13. Lesbian, Gay, Bisexual, Transgender and Queer persons (LGBTQ)
    1. Transgender and bisexual persons have a 50% lifetime risk of Sexual Violence

V. Approach: Trauma Informed Care

  1. Safety
    1. Meet patient in private examination room
    2. Knock and door and ask for permission to enter patient room
    3. Thank patient for sharing their history and allowing evaluation
    4. Only ask patient to uncloth areas needed for exam (full exam performed by SANE nurse)
    5. Ask patient permission to perform examination
  2. Trustworthiness and Transparency
    1. As with all patients, tell patient what to expect for evaluation, duration
    2. Keep patient updated on findings, recommendations and allow time for questions
    3. All care team members should be aware of Trauma informed care, and introduce patient to them
  3. Peer Support
    1. Offer patient community resources
  4. Collaboration and mutuality
    1. Use supportive, non-technical language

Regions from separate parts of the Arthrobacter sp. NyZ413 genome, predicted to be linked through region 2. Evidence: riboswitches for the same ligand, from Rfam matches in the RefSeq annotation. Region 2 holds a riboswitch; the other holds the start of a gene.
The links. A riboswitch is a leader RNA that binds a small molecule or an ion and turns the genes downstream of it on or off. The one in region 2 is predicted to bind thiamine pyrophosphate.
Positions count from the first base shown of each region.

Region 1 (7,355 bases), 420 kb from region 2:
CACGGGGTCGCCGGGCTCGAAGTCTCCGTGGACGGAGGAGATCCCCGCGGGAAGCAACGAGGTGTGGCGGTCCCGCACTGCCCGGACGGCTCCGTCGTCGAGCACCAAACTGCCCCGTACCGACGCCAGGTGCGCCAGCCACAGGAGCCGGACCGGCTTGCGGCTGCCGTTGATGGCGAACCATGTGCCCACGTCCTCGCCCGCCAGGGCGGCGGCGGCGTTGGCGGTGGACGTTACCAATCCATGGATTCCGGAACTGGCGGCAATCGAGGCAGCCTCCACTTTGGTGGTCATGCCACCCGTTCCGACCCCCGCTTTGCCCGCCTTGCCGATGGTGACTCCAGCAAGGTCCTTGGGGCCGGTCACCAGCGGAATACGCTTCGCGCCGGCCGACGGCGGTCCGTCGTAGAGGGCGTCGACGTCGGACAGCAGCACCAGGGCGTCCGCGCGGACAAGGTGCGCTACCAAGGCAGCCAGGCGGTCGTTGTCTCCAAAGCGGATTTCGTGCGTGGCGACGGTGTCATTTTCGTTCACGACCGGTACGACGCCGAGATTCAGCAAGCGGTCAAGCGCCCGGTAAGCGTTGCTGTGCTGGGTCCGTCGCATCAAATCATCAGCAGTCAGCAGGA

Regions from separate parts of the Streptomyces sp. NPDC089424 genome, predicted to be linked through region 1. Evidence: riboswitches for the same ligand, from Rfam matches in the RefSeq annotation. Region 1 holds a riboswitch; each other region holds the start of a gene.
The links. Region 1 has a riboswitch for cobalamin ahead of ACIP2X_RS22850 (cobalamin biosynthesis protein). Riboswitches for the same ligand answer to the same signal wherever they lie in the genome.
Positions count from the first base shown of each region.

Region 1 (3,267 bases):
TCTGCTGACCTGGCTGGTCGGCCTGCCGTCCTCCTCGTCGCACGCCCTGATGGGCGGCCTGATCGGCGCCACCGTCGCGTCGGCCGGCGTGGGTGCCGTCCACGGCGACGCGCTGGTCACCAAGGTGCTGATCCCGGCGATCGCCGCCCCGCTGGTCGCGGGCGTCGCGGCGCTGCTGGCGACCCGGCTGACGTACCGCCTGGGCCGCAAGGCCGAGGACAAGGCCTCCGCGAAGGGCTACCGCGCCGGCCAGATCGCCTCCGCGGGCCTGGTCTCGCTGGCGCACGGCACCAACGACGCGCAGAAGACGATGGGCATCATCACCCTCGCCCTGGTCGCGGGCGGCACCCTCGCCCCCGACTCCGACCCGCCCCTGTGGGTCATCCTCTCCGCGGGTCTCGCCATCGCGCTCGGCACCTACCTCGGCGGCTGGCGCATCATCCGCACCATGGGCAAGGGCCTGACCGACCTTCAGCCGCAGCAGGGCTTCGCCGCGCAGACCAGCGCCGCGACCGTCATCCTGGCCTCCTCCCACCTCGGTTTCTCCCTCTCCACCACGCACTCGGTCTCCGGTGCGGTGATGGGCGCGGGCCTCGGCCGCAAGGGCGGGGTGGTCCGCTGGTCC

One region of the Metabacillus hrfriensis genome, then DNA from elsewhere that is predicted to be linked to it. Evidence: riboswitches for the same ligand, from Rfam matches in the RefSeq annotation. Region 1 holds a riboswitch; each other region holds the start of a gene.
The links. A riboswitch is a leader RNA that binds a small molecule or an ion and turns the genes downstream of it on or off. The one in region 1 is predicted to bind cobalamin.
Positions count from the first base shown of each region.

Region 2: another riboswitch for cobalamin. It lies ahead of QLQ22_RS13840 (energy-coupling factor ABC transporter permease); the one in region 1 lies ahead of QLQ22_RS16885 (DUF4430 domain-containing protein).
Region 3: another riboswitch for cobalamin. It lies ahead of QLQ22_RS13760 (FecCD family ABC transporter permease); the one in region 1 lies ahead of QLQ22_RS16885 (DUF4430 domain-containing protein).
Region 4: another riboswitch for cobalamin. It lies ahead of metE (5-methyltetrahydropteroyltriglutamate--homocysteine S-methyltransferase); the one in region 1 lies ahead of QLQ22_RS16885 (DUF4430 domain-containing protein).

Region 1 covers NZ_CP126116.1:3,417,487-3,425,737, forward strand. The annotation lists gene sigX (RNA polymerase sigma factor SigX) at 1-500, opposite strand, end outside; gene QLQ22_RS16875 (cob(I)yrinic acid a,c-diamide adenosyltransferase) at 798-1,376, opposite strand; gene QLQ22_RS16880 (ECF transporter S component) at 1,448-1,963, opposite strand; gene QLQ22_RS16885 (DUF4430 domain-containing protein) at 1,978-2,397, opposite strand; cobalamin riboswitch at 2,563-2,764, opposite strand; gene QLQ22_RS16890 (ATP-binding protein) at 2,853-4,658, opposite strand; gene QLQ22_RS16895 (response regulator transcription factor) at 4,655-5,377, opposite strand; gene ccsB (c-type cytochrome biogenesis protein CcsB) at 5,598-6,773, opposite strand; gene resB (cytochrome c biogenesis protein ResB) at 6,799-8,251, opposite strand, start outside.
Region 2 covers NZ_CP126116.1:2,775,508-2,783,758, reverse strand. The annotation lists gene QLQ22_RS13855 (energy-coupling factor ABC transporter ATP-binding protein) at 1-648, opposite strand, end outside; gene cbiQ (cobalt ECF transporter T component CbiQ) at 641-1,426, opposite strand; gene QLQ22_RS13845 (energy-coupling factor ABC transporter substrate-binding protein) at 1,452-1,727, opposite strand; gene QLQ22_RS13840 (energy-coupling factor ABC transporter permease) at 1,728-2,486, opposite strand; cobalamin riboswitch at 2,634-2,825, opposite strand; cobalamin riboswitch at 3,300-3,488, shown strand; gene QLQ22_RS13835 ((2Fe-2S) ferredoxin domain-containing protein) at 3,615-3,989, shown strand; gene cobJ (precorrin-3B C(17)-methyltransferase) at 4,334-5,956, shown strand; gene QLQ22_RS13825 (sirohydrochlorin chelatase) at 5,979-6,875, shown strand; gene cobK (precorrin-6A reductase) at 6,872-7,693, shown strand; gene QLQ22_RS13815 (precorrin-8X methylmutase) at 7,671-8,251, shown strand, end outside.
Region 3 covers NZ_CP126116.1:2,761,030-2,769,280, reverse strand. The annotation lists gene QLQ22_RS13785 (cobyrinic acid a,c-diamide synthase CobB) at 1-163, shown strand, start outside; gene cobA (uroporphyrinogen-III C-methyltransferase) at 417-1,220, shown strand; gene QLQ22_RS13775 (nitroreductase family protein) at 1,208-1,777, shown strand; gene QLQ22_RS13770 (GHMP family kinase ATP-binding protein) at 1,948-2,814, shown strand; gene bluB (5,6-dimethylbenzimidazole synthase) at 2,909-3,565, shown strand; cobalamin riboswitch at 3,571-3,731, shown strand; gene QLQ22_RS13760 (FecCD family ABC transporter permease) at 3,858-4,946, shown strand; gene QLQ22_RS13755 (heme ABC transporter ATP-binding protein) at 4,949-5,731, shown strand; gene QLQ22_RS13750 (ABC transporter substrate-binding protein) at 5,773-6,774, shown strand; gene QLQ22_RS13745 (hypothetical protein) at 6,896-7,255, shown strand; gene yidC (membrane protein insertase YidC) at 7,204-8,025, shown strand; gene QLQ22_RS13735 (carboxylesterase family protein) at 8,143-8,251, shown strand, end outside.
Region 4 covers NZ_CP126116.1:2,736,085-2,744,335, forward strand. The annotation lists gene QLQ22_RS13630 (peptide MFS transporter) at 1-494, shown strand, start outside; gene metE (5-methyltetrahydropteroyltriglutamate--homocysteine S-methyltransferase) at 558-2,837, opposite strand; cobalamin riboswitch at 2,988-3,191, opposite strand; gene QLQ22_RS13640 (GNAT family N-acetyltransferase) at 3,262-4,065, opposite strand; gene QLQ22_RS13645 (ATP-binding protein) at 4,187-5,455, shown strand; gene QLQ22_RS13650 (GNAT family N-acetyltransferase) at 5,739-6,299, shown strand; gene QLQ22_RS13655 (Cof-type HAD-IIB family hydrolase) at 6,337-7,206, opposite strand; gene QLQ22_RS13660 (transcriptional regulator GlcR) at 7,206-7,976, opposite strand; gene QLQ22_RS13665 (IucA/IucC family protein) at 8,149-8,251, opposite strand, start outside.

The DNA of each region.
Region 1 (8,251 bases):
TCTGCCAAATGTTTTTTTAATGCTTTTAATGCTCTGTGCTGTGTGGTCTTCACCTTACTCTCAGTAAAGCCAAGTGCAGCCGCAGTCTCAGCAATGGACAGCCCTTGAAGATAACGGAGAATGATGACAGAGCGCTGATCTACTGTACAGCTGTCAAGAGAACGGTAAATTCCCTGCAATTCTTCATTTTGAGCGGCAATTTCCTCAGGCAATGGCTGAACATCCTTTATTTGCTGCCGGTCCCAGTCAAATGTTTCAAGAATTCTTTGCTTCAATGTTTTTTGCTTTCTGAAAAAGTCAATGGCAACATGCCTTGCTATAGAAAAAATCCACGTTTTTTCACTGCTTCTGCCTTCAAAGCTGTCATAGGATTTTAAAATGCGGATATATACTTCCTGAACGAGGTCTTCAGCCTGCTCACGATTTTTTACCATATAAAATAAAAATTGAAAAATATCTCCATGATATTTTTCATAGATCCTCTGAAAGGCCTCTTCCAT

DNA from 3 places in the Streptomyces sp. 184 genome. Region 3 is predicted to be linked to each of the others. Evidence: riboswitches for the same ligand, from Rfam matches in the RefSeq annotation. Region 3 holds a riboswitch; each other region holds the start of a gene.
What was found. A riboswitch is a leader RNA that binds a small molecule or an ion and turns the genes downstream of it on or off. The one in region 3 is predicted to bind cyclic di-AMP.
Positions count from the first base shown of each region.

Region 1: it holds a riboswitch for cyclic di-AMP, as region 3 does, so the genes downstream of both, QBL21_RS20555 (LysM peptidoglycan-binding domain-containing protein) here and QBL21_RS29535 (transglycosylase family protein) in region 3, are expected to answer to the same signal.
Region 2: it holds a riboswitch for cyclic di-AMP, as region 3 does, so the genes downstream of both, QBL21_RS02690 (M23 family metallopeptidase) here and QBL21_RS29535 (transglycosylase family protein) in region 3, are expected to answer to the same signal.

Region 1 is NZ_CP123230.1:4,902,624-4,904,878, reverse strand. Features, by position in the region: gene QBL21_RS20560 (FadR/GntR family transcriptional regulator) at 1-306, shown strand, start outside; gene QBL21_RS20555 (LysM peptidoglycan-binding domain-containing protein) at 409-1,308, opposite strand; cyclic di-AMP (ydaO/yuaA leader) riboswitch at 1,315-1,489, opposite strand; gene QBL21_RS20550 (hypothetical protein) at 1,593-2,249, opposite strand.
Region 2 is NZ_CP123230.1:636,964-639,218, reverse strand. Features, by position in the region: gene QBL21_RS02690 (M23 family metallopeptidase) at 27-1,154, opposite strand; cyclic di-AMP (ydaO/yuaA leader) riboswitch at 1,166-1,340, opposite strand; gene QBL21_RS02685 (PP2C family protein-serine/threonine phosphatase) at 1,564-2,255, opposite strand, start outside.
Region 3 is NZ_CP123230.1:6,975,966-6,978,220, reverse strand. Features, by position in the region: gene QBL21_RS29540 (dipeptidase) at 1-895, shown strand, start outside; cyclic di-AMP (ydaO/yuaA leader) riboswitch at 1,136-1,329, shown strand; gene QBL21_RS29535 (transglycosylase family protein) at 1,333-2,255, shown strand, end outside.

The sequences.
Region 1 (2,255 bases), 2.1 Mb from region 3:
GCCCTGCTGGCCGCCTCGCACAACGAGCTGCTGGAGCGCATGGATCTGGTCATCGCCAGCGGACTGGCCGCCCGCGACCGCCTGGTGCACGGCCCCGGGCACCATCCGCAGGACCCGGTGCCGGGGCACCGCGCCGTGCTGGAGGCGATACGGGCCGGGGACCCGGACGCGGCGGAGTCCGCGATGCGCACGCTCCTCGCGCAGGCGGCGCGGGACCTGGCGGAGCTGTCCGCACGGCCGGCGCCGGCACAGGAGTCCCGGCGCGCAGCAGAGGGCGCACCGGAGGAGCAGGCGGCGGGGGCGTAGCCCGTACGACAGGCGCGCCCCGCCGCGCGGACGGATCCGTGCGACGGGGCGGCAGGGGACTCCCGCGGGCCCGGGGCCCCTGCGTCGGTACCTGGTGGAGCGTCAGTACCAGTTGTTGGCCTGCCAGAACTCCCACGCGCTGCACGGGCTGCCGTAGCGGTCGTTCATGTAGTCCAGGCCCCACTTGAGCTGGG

2. Understand patient worries, concerns
    3. Sit and face patient (and with non-confontrational body Posture)
  5. Empowerment, Voice and Choice
    1. Ask for verbal Informed Consent about each component of the evaluation
    2. Offer patient choices and follow their decisions with respect
    3. Allow patient to stop the evaluation if they need a break
  6. Cultural, Historic and Gender
    1. Ask about patient's values as they may relate to care and decisions
  7. References
    1. Sherman (2019) Fam Pract Manag 26(4): 19-23 [PubMed]

VI. Precautions

  1. Sexual Assault evaluation should be performed as soon as possible after event
  2. Patient should avoid activities that will alter evidence collection